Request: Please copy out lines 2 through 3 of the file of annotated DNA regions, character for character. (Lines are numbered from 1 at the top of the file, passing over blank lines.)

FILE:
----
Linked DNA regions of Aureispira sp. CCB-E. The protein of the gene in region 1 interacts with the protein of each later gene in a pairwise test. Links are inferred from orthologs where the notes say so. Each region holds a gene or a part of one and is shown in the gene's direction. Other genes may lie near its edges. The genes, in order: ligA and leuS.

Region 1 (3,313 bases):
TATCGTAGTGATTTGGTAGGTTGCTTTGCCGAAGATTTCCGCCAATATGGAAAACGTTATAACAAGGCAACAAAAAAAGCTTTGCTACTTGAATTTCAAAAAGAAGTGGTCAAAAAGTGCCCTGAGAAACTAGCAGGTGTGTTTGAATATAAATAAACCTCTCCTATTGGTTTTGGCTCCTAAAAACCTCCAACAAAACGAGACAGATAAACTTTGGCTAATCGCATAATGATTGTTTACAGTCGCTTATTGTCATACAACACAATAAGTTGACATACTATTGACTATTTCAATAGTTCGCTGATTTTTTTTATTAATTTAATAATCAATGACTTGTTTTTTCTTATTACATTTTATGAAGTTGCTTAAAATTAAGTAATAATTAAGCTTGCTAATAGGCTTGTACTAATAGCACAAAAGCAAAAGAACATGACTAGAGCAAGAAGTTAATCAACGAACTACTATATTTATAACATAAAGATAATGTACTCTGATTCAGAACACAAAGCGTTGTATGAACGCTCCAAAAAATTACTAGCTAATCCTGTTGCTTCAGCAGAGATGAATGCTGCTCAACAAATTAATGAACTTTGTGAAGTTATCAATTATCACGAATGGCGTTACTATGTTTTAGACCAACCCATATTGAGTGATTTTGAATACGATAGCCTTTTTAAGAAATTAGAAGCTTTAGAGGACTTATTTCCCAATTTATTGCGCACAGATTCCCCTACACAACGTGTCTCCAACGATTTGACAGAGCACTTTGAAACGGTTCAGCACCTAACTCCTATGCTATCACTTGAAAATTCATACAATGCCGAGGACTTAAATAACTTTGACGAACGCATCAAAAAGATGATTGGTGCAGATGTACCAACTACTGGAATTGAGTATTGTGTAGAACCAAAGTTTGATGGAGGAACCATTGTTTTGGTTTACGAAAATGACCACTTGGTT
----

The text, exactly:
Region 1 (3,313 bases):
TATCGTAGTGATTTGGTAGGTTGCTTTGCCGAAGATTTCCGCCAATATGGAAAACGTTATAACAAGGCAACAAAAAAAGCTTTGCTACTTGAATTTCAAAAAGAAGTGGTCAAAAAGTGCCCTGAGAAACTAGCAGGTGTGTTTGAATATAAATAAACCTCTCCTATTGGTTTTGGCTCCTAAAAACCTCCAACAAAACGAGACAGATAAACTTTGGCTAATCGCATAATGATTGTTTACAGTCGCTTATTGTCATACAACACAATAAGTTGACATACTATTGACTATTTCAATAGTTCGCTGATTTTTTTTATTAATTTAATAATCAATGACTTGTTTTTTCTTATTACATTTTATGAAGTTGCTTAAAATTAAGTAATAATTAAGCTTGCTAATAGGCTTGTACTAATAGCACAAAAGCAAAAGAACATGACTAGAGCAAGAAGTTAATCAACGAACTACTATATTTATAACATAAAGATAATGTACTCTGATTCAGAACACAAAGCGTTGTATGAACGCTCCAAAAAATTACTAGCTAATCCTGTTGCTTCAGCAGAGATGAATGCTGCTCAACAAATTAATGAACTTTGTGAAGTTATCAATTATCACGAATGGCGTTACTATGTTTTAGACCAACCCATATTGAGTGATTTTGAATACGATAGCCTTTTTAAGAAATTAGAAGCTTTAGAGGACTTATTTCCCAATTTATTGCGCACAGATTCCCCTACACAACGTGTCTCCAACGATTTGACAGAGCACTTTGAAACGGTTCAGCACCTAACTCCTATGCTATCACTTGAAAATTCATACAATGCCGAGGACTTAAATAACTTTGACGAACGCATCAAAAAGATGATTGGTGCAGATGTACCAACTACTGGAATTGAGTATTGTGTAGAACCAAAGTTTGATGGAGGAACCATTGTTTTGGTTTACGAAAATGACCACTTGGTT